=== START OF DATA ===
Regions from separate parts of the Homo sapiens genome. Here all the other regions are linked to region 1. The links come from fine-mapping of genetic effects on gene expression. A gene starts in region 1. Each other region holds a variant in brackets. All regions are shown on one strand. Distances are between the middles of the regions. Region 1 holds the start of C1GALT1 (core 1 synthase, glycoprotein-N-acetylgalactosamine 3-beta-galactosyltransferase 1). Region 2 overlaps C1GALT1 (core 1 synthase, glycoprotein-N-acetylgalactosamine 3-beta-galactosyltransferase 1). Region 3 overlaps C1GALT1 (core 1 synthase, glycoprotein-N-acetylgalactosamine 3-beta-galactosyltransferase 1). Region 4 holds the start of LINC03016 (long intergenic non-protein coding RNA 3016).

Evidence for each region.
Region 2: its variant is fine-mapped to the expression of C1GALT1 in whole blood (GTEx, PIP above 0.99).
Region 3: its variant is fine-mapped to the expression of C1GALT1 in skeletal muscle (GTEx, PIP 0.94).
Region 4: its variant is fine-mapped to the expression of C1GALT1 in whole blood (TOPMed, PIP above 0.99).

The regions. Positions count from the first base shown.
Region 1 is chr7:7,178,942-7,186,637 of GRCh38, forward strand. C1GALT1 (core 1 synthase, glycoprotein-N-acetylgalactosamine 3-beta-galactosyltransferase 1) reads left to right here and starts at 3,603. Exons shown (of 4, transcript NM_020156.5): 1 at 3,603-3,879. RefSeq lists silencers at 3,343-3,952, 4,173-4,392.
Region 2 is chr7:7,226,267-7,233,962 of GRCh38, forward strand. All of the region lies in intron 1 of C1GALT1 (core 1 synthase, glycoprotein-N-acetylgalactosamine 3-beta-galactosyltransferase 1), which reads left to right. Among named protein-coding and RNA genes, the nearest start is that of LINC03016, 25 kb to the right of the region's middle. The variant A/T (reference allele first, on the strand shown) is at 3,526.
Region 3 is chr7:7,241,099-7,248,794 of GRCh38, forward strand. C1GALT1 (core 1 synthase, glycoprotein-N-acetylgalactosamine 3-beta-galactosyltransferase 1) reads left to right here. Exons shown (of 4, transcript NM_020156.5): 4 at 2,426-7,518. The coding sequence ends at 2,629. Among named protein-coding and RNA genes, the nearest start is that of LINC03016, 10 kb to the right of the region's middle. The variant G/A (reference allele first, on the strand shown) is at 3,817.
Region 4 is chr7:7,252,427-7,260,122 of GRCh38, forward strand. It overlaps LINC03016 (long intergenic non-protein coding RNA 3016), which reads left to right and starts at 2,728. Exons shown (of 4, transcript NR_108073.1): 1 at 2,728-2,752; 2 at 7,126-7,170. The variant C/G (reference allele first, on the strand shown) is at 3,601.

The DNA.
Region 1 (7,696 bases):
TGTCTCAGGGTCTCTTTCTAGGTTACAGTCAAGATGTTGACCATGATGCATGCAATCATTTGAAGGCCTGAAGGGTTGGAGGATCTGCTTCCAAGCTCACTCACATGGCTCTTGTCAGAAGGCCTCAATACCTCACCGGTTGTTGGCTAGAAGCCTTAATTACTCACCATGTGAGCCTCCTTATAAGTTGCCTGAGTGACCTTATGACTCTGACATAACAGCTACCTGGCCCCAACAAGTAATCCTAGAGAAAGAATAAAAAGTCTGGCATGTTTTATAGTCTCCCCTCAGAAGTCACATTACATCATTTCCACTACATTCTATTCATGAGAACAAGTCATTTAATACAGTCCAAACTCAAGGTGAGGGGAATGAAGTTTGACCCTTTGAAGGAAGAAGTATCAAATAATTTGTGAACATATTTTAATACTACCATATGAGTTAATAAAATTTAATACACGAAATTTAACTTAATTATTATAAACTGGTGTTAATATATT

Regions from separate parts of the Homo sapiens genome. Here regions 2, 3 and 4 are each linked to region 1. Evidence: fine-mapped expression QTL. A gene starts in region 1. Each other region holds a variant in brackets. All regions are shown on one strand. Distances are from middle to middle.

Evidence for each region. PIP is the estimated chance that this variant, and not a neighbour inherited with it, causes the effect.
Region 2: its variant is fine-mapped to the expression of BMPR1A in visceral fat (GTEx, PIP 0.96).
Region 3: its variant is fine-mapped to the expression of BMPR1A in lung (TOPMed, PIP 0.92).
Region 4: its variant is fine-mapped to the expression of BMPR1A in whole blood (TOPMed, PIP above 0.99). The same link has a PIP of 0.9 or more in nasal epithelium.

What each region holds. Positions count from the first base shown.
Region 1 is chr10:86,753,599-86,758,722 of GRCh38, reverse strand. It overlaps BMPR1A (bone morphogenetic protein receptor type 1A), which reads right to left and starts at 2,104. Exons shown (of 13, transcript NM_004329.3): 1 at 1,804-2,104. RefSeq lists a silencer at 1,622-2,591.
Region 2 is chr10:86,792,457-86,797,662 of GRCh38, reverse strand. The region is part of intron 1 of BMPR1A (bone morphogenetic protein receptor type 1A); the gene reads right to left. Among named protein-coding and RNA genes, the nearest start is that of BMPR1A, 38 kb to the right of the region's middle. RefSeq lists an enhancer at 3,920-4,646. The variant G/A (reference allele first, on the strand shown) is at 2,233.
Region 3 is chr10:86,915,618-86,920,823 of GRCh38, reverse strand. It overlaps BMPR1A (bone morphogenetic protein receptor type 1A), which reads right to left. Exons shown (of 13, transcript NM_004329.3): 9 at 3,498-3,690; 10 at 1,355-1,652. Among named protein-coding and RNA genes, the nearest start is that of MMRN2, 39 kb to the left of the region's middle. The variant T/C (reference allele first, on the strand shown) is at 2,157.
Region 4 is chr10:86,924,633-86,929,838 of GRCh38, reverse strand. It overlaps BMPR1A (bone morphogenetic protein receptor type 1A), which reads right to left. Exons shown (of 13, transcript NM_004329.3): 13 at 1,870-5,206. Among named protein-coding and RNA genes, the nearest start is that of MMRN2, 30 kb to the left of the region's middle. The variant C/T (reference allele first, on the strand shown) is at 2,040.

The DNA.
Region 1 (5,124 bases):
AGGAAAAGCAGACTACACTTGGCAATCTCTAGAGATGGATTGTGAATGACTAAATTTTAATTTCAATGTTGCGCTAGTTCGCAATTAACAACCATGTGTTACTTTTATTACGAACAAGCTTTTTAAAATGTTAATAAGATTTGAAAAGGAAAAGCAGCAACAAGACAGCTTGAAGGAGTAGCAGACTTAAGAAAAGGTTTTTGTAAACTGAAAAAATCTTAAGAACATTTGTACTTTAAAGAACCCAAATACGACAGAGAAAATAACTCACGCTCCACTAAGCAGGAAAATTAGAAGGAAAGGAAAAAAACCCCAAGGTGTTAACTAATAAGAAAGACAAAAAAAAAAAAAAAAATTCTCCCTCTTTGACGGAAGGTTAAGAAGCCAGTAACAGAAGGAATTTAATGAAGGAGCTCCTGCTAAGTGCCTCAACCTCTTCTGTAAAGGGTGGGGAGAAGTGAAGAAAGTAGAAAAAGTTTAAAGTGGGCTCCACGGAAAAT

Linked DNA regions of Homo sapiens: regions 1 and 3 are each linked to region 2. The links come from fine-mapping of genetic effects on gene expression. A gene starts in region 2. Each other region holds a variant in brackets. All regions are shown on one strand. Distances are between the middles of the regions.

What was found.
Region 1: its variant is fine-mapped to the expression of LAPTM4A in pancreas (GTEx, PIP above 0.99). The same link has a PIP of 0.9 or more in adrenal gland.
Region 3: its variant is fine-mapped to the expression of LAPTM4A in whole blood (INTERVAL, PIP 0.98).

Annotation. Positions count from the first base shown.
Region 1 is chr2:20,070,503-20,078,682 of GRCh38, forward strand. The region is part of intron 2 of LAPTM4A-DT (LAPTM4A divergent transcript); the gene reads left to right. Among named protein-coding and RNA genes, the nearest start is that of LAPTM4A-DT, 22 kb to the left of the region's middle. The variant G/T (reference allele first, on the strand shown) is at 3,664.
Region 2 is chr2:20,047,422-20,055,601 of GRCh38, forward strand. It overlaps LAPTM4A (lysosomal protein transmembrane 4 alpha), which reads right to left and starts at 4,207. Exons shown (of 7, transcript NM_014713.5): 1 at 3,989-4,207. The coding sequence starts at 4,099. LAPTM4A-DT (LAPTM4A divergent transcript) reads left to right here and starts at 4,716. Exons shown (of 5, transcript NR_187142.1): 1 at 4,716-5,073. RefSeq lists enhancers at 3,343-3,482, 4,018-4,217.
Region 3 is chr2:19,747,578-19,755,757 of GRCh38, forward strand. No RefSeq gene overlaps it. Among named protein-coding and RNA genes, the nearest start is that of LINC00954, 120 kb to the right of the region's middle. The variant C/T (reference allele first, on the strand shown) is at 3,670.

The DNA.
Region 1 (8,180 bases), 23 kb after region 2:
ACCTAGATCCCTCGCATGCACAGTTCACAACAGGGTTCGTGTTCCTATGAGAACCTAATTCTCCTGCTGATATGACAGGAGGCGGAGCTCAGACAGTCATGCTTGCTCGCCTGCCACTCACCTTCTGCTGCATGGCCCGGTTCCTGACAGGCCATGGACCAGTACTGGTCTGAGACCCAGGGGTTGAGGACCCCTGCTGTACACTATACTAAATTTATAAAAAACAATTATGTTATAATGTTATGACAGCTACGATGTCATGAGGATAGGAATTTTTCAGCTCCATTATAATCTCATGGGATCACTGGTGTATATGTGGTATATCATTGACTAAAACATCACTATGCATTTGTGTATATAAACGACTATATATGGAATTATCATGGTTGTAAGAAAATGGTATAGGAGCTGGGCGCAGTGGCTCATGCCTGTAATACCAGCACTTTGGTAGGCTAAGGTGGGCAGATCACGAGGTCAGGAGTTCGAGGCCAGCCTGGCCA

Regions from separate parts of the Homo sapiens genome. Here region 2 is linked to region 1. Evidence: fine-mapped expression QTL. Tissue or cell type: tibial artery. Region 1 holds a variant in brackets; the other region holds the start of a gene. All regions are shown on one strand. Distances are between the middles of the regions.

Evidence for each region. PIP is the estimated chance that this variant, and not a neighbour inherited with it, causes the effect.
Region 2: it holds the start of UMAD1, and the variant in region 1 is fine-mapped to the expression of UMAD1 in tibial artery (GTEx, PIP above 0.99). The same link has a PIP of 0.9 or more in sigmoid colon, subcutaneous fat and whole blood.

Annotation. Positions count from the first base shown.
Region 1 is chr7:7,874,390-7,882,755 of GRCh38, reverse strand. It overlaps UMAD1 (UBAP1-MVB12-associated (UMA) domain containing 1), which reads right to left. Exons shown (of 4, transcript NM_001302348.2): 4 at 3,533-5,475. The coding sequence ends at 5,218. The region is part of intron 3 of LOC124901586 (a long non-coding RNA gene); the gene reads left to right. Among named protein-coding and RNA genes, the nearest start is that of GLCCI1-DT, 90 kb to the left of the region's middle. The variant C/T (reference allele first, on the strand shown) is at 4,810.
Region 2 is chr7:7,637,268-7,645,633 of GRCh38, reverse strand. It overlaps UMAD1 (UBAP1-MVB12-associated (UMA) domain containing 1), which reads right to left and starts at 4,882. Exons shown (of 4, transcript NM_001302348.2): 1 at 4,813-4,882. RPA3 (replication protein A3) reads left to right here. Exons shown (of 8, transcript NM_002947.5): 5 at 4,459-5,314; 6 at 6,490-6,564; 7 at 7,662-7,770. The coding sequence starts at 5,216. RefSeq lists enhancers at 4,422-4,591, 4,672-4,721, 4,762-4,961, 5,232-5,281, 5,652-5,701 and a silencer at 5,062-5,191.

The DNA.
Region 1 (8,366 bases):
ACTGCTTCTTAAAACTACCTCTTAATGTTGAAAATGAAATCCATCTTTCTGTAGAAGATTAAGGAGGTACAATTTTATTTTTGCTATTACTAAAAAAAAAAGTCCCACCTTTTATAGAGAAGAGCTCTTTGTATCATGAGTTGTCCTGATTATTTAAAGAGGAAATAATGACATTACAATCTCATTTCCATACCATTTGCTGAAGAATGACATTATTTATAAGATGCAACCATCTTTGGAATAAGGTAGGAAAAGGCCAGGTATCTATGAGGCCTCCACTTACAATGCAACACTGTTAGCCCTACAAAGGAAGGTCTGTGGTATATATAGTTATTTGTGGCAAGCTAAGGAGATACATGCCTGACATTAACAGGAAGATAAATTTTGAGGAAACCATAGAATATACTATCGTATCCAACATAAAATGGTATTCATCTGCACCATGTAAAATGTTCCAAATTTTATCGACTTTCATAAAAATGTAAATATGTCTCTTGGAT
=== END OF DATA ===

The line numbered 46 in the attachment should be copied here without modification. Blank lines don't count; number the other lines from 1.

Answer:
ACTGCTTCTTAAAACTACCTCTTAATGTTGAAAATGAAATCCATCTTTCTGTAGAAGATTAAGGAGGTACAATTTTATTTTTGCTATTACTAAAAAAAAAAGTCCCACCTTTTATAGAGAAGAGCTCTTTGTATCATGAGTTGTCCTGATTATTTAAAGAGGAAATAATGACATTACAATCTCATTTCCATACCATTTGCTGAAGAATGACATTATTTATAAGATGCAACCATCTTTGGAATAAGGTAGGAAAAGGCCAGGTATCTATGAGGCCTCCACTTACAATGCAACACTGTTAGCCCTACAAAGGAAGGTCTGTGGTATATATAGTTATTTGTGGCAAGCTAAGGAGATACATGCCTGACATTAACAGGAAGATAAATTTTGAGGAAACCATAGAATATACTATCGTATCCAACATAAAATGGTATTCATCTGCACCATGTAAAATGTTCCAAATTTTATCGACTTTCATAAAAATGTAAATATGTCTCTTGGAT